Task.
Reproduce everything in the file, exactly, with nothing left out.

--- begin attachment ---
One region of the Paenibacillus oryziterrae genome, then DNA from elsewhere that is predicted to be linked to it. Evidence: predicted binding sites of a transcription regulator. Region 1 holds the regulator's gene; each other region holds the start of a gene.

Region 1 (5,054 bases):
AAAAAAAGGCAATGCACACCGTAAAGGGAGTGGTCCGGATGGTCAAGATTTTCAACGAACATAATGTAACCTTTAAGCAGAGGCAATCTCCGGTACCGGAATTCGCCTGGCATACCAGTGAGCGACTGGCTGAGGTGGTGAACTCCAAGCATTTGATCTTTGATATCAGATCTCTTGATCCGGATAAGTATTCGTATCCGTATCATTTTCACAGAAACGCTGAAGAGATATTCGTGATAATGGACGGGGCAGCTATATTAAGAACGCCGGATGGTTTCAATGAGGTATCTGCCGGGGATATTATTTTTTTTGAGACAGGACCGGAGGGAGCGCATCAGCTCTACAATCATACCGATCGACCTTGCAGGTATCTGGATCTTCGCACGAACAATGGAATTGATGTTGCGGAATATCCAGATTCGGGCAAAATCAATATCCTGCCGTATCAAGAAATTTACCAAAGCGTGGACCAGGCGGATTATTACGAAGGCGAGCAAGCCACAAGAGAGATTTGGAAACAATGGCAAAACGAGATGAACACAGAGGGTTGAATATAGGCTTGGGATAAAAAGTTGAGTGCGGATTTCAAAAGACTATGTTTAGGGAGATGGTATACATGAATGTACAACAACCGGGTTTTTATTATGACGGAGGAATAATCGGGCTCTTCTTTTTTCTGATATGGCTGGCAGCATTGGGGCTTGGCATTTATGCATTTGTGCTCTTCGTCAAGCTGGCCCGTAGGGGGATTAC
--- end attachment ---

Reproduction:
One region of the Paenibacillus oryziterrae genome, then DNA from elsewhere that is predicted to be linked to it. Evidence: predicted binding sites of a transcription regulator. Region 1 holds the regulator's gene; each other region holds the start of a gene.

Region 1 (5,054 bases):
AAAAAAAGGCAATGCACACCGTAAAGGGAGTGGTCCGGATGGTCAAGATTTTCAACGAACATAATGTAACCTTTAAGCAGAGGCAATCTCCGGTACCGGAATTCGCCTGGCATACCAGTGAGCGACTGGCTGAGGTGGTGAACTCCAAGCATTTGATCTTTGATATCAGATCTCTTGATCCGGATAAGTATTCGTATCCGTATCATTTTCACAGAAACGCTGAAGAGATATTCGTGATAATGGACGGGGCAGCTATATTAAGAACGCCGGATGGTTTCAATGAGGTATCTGCCGGGGATATTATTTTTTTTGAGACAGGACCGGAGGGAGCGCATCAGCTCTACAATCATACCGATCGACCTTGCAGGTATCTGGATCTTCGCACGAACAATGGAATTGATGTTGCGGAATATCCAGATTCGGGCAAAATCAATATCCTGCCGTATCAAGAAATTTACCAAAGCGTGGACCAGGCGGATTATTACGAAGGCGAGCAAGCCACAAGAGAGATTTGGAAACAATGGCAAAACGAGATGAACACAGAGGGTTGAATATAGGCTTGGGATAAAAAGTTGAGTGCGGATTTCAAAAGACTATGTTTAGGGAGATGGTATACATGAATGTACAACAACCGGGTTTTTATTATGACGGAGGAATAATCGGGCTCTTCTTTTTTCTGATATGGCTGGCAGCATTGGGGCTTGGCATTTATGCATTTGTGCTCTTCGTCAAGCTGGCCCGTAGGGGGATTAC